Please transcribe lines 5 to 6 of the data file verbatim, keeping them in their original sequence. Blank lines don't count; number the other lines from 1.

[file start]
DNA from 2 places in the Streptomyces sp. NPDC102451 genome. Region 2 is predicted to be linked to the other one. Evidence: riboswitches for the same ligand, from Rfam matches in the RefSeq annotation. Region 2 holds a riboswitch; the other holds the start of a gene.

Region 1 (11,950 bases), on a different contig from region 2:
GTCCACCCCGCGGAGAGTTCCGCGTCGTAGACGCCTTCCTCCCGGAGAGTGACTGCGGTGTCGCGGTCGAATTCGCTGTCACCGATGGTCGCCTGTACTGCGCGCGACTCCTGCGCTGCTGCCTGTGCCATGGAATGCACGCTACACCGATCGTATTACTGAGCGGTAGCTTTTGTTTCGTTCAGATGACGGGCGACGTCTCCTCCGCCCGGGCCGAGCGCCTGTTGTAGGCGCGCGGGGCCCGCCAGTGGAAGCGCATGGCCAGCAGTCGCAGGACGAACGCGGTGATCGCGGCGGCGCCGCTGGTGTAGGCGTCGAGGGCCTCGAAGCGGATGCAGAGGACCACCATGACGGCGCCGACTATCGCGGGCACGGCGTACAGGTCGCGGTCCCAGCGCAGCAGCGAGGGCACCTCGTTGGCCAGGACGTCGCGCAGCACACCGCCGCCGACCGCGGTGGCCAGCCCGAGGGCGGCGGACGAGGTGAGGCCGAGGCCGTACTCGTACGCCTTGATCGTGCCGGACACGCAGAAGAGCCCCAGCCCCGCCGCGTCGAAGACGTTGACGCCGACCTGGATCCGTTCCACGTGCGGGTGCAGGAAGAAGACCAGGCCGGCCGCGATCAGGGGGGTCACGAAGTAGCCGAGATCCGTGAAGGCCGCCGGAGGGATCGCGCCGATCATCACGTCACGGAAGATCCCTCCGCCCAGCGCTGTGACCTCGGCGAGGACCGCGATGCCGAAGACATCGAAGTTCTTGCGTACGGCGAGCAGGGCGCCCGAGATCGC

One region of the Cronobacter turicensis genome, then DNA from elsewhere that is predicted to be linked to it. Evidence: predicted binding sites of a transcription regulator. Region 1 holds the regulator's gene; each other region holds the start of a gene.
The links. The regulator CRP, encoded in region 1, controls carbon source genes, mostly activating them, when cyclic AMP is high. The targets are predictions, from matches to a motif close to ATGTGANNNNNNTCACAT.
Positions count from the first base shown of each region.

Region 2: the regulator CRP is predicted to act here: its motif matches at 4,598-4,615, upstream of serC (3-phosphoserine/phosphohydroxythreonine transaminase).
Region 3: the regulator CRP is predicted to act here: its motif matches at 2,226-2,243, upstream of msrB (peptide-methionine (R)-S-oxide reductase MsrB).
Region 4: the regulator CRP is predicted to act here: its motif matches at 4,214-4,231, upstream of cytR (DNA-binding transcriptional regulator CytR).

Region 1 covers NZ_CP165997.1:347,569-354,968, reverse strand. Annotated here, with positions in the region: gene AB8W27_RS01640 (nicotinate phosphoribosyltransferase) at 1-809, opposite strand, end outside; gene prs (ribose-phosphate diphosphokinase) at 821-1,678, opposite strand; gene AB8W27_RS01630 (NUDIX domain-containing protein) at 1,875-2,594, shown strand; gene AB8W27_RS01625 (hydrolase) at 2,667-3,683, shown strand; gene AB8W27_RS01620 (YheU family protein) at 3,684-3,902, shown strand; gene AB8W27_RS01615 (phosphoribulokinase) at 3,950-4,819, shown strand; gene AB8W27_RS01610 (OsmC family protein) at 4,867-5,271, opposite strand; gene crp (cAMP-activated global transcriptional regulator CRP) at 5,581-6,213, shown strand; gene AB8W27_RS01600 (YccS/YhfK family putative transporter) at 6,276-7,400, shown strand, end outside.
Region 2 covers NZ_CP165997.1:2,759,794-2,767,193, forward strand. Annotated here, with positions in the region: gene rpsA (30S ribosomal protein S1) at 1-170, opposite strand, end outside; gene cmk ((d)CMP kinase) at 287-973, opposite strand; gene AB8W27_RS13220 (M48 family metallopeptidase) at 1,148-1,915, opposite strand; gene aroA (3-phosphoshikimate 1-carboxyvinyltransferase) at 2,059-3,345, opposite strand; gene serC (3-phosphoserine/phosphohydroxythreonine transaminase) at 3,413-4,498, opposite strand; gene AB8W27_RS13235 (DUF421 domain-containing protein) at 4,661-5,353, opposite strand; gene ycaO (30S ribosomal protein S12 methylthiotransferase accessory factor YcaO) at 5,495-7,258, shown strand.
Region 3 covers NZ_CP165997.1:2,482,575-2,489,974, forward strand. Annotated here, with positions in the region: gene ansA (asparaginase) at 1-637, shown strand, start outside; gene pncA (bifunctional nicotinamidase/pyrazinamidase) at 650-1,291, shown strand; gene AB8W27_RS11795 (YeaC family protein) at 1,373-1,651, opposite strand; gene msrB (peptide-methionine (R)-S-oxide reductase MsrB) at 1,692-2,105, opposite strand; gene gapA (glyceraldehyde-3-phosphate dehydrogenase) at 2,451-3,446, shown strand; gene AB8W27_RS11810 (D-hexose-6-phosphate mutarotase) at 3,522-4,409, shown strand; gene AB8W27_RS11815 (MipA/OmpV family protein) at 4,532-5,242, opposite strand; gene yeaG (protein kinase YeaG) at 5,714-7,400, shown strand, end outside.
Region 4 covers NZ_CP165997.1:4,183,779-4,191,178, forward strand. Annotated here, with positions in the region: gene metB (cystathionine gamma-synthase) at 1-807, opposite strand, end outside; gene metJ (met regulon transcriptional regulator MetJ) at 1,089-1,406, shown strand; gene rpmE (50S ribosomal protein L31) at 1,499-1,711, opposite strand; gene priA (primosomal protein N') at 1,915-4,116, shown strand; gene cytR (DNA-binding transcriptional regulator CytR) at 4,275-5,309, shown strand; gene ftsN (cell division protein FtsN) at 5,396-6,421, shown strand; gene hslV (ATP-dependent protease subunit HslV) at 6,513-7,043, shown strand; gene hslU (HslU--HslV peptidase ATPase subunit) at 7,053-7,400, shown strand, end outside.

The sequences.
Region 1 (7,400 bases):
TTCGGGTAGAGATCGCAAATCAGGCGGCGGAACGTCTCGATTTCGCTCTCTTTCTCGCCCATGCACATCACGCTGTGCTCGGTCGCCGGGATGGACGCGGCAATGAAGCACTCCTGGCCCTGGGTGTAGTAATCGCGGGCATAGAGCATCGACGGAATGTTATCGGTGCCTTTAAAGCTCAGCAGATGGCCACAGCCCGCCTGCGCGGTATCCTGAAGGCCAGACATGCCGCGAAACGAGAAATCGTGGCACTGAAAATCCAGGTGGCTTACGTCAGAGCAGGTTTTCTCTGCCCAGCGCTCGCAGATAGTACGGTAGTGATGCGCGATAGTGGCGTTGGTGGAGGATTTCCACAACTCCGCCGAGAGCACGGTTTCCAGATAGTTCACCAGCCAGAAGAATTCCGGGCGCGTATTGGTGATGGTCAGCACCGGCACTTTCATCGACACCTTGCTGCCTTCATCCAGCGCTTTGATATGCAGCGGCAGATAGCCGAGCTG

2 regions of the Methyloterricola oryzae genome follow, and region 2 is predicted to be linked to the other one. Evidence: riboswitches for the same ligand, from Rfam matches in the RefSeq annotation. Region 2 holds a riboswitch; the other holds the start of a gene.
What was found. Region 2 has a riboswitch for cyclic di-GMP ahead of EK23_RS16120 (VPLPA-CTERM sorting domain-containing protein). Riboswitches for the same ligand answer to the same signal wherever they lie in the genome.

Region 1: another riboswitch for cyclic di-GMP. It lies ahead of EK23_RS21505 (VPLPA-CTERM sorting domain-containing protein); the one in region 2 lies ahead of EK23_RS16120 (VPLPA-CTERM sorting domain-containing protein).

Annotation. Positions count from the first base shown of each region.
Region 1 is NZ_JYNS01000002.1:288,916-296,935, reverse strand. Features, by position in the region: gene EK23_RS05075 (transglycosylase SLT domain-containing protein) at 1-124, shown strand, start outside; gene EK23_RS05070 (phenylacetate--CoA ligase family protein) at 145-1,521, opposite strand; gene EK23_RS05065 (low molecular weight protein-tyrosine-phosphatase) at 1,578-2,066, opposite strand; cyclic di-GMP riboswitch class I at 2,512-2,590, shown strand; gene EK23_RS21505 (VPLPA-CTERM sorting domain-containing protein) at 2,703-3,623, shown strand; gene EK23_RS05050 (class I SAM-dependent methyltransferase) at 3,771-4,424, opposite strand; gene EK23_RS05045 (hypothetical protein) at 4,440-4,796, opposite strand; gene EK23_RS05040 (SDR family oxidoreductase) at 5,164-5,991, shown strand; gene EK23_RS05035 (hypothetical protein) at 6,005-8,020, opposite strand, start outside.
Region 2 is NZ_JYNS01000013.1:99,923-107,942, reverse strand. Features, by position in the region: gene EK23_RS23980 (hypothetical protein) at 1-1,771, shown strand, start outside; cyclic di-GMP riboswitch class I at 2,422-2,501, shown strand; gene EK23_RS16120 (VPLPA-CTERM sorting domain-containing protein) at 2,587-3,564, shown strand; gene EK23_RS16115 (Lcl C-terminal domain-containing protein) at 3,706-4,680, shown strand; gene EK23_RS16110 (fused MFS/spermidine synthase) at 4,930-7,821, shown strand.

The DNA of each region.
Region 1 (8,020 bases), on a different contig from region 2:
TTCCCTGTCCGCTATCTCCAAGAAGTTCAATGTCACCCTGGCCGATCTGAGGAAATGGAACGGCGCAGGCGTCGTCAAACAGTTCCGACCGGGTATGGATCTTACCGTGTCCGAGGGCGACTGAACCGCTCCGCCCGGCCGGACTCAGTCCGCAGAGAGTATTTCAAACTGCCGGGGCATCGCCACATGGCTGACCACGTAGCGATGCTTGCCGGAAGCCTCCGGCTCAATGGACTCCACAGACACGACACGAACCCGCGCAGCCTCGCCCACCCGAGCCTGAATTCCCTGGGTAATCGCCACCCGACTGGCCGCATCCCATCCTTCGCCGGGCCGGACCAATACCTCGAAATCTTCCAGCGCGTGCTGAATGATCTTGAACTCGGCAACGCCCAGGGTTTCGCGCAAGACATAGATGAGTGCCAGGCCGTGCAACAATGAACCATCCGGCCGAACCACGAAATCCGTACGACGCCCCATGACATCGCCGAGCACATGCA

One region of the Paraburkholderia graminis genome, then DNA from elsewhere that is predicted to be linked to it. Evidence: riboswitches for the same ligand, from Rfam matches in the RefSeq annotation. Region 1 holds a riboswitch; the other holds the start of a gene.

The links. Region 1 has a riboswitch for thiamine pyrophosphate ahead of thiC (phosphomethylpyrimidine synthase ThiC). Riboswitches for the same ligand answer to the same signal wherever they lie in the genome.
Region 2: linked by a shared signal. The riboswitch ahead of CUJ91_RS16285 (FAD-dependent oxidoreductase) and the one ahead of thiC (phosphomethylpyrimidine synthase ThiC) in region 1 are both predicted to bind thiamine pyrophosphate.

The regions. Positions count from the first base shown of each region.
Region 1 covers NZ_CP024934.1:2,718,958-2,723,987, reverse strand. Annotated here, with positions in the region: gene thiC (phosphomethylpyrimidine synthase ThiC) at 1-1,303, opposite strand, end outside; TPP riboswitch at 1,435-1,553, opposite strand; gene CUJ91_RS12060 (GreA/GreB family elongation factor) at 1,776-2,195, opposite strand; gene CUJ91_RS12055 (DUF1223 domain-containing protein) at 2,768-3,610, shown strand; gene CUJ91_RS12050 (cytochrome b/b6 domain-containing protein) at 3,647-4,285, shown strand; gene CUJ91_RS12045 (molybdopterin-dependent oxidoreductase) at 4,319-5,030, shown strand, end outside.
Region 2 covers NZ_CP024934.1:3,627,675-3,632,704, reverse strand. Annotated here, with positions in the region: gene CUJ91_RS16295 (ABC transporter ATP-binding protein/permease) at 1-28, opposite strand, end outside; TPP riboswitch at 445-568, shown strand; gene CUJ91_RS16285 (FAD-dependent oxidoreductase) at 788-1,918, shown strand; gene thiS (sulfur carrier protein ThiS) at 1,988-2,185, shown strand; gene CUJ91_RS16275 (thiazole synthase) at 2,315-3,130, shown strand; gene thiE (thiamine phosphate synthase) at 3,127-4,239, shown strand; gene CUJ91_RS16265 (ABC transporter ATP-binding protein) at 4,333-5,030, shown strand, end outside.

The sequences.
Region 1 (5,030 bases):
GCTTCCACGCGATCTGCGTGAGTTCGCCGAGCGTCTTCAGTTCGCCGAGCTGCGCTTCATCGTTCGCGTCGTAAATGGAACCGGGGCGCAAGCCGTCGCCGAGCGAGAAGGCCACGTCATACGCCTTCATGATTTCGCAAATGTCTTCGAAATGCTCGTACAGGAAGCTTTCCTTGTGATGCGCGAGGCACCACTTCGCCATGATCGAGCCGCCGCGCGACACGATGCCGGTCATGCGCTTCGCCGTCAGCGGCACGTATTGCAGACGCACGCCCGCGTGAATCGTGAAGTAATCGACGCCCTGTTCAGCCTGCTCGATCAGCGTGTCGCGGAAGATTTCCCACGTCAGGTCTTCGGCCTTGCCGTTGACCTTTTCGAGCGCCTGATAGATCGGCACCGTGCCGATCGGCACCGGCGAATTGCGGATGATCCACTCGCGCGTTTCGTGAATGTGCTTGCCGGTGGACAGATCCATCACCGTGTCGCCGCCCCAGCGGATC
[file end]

The links. The regulator CRP, encoded in region 1, controls carbon source genes, mostly activating them, when cyclic AMP is high. The targets are predictions, from matches to a motif close to ATGTGANNNNNNTCACAT.
Positions count from the first base shown of each region.